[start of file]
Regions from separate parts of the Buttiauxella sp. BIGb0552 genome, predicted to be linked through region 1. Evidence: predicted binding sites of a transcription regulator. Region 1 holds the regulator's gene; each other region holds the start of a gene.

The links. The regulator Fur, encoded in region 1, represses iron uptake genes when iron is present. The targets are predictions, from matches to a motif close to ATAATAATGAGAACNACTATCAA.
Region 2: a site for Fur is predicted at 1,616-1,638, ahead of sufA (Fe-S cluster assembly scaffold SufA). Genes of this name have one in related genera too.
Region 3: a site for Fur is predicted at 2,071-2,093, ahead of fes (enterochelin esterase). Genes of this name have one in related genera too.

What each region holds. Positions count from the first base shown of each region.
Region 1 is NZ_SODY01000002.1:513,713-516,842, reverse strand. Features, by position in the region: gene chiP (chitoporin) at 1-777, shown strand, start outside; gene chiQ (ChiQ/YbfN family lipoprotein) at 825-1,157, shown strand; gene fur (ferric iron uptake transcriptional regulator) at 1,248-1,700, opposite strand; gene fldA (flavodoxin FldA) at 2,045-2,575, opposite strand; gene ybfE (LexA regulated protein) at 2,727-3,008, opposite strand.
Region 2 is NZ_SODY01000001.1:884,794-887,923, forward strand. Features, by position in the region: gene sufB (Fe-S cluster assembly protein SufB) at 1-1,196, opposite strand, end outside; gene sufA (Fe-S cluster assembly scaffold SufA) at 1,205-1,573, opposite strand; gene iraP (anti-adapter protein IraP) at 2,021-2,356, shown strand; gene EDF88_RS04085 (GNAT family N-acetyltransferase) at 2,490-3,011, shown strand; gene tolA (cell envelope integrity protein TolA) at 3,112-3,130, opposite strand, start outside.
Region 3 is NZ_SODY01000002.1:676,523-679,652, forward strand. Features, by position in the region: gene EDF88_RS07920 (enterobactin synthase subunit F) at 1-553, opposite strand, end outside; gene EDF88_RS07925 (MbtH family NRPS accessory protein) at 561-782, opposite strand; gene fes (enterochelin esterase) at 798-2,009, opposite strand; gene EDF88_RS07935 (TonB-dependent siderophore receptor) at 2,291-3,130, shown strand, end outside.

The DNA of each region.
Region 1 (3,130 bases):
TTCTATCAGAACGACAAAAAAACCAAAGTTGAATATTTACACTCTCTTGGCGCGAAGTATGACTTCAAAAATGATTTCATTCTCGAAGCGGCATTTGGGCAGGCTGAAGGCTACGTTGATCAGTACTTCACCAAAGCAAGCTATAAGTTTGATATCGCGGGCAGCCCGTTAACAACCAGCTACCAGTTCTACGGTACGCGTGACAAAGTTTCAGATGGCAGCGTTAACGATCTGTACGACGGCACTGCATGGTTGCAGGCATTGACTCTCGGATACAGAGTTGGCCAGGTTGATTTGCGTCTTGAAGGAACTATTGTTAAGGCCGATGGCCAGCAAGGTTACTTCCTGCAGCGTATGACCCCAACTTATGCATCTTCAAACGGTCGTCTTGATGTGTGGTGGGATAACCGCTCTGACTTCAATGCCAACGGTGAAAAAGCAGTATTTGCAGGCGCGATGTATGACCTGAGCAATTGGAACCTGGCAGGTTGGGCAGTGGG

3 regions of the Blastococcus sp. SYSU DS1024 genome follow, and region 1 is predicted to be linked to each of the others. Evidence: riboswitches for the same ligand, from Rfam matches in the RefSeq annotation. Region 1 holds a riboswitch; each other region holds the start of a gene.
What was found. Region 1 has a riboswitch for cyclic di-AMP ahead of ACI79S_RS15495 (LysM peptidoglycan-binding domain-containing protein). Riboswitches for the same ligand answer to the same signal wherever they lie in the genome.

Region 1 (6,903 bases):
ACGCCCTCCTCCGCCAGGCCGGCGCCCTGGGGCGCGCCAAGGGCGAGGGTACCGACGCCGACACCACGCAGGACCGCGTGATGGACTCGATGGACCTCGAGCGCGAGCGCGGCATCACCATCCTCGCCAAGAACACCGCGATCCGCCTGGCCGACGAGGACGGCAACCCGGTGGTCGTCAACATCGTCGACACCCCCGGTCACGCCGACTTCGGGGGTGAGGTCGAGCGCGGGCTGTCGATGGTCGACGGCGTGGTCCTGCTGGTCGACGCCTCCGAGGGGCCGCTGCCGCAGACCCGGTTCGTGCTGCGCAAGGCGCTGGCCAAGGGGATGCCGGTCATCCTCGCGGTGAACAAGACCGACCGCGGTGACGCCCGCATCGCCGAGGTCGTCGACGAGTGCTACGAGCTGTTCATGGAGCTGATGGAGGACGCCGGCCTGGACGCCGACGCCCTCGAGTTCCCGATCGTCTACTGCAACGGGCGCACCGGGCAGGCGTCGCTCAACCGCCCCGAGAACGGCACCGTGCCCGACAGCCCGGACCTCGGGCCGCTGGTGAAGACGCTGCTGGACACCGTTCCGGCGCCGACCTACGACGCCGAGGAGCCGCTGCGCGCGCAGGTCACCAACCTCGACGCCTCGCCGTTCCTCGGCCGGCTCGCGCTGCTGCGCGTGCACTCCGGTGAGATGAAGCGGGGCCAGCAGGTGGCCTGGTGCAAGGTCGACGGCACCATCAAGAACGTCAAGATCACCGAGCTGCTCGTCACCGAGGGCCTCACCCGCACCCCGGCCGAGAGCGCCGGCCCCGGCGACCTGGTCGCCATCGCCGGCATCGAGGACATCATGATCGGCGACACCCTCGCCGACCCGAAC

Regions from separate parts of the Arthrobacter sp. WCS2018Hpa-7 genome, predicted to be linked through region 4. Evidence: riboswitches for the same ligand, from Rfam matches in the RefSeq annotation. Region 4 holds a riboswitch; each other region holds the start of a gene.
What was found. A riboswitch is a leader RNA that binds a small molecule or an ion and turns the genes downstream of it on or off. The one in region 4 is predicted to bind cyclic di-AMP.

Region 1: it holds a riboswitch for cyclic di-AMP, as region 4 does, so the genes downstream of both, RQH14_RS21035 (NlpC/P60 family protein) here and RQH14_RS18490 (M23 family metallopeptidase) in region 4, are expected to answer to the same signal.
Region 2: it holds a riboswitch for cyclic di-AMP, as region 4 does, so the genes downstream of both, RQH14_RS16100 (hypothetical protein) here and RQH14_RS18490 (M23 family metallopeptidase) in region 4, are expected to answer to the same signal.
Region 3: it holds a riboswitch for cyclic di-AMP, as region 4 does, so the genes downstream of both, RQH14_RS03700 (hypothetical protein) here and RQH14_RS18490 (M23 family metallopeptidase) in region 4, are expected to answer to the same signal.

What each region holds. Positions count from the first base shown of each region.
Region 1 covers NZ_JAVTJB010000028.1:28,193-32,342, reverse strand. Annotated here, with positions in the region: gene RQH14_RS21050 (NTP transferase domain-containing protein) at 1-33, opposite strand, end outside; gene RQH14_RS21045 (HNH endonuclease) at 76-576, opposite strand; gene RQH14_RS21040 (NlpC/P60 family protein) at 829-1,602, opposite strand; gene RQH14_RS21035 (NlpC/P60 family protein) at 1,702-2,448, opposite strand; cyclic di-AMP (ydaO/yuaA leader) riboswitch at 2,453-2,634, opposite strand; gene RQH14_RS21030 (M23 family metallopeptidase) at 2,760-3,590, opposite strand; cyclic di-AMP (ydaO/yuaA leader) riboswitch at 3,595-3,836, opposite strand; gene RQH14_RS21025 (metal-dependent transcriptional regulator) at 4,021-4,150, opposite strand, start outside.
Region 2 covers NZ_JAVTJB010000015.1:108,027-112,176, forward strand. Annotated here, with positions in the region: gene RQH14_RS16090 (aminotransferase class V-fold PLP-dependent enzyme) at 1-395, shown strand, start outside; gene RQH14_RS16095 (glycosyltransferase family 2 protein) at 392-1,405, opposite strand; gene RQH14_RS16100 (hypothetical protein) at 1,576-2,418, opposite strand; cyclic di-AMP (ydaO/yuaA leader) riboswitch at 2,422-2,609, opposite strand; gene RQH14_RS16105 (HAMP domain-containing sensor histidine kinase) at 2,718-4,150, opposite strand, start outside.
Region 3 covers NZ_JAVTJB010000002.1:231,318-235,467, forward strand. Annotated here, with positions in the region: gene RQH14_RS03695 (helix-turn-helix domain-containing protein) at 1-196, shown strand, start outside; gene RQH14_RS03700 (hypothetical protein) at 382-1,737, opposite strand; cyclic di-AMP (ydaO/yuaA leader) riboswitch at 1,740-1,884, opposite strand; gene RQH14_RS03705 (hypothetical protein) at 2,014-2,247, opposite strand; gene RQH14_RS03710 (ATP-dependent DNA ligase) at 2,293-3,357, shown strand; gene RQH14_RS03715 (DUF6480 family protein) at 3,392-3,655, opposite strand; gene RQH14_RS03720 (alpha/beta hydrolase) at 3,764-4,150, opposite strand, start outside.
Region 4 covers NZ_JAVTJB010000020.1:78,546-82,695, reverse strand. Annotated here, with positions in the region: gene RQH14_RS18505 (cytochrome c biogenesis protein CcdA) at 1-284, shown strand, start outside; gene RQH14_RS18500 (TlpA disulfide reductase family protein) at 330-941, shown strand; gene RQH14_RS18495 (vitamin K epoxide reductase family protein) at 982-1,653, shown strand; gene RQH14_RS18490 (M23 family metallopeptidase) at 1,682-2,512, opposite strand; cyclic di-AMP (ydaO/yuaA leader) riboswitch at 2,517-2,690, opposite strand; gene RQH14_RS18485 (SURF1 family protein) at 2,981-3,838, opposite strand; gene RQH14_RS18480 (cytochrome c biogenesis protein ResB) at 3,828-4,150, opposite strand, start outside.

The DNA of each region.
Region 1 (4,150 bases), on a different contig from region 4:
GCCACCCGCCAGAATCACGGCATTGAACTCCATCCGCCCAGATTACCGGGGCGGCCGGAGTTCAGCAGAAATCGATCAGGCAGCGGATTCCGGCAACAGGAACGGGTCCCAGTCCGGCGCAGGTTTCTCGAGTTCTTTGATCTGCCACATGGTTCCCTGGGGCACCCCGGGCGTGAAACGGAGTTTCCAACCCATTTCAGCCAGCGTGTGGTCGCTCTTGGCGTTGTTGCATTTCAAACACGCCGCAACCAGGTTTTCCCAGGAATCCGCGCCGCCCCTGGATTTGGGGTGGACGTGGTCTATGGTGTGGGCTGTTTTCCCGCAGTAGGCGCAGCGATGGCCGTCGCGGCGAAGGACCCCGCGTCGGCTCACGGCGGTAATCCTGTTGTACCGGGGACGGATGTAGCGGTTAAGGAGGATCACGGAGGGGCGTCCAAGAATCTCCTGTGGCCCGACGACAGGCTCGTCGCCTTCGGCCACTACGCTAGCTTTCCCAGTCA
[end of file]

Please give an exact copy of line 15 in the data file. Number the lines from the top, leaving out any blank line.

ACGCCCTCCTCCGCCAGGCCGGCGCCCTGGGGCGCGCCAAGGGCGAGGGTACCGACGCCGACACCACGCAGGACCGCGTGATGGACTCGATGGACCTCGAGCGCGAGCGCGGCATCACCATCCTCGCCAAGAACACCGCGATCCGCCTGGCCGACGAGGACGGCAACCCGGTGGTCGTCAACATCGTCGACACCCCCGGTCACGCCGACTTCGGGGGTGAGGTCGAGCGCGGGCTGTCGATGGTCGACGGCGTGGTCCTGCTGGTCGACGCCTCCGAGGGGCCGCTGCCGCAGACCCGGTTCGTGCTGCGCAAGGCGCTGGCCAAGGGGATGCCGGTCATCCTCGCGGTGAACAAGACCGACCGCGGTGACGCCCGCATCGCCGAGGTCGTCGACGAGTGCTACGAGCTGTTCATGGAGCTGATGGAGGACGCCGGCCTGGACGCCGACGCCCTCGAGTTCCCGATCGTCTACTGCAACGGGCGCACCGGGCAGGCGTCGCTCAACCGCCCCGAGAACGGCACCGTGCCCGACAGCCCGGACCTCGGGCCGCTGGTGAAGACGCTGCTGGACACCGTTCCGGCGCCGACCTACGACGCCGAGGAGCCGCTGCGCGCGCAGGTCACCAACCTCGACGCCTCGCCGTTCCTCGGCCGGCTCGCGCTGCTGCGCGTGCACTCCGGTGAGATGAAGCGGGGCCAGCAGGTGGCCTGGTGCAAGGTCGACGGCACCATCAAGAACGTCAAGATCACCGAGCTGCTCGTCACCGAGGGCCTCACCCGCACCCCGGCCGAGAGCGCCGGCCCCGGCGACCTGGTCGCCATCGCCGGCATCGAGGACATCATGATCGGCGACACCCTCGCCGACCCGAAC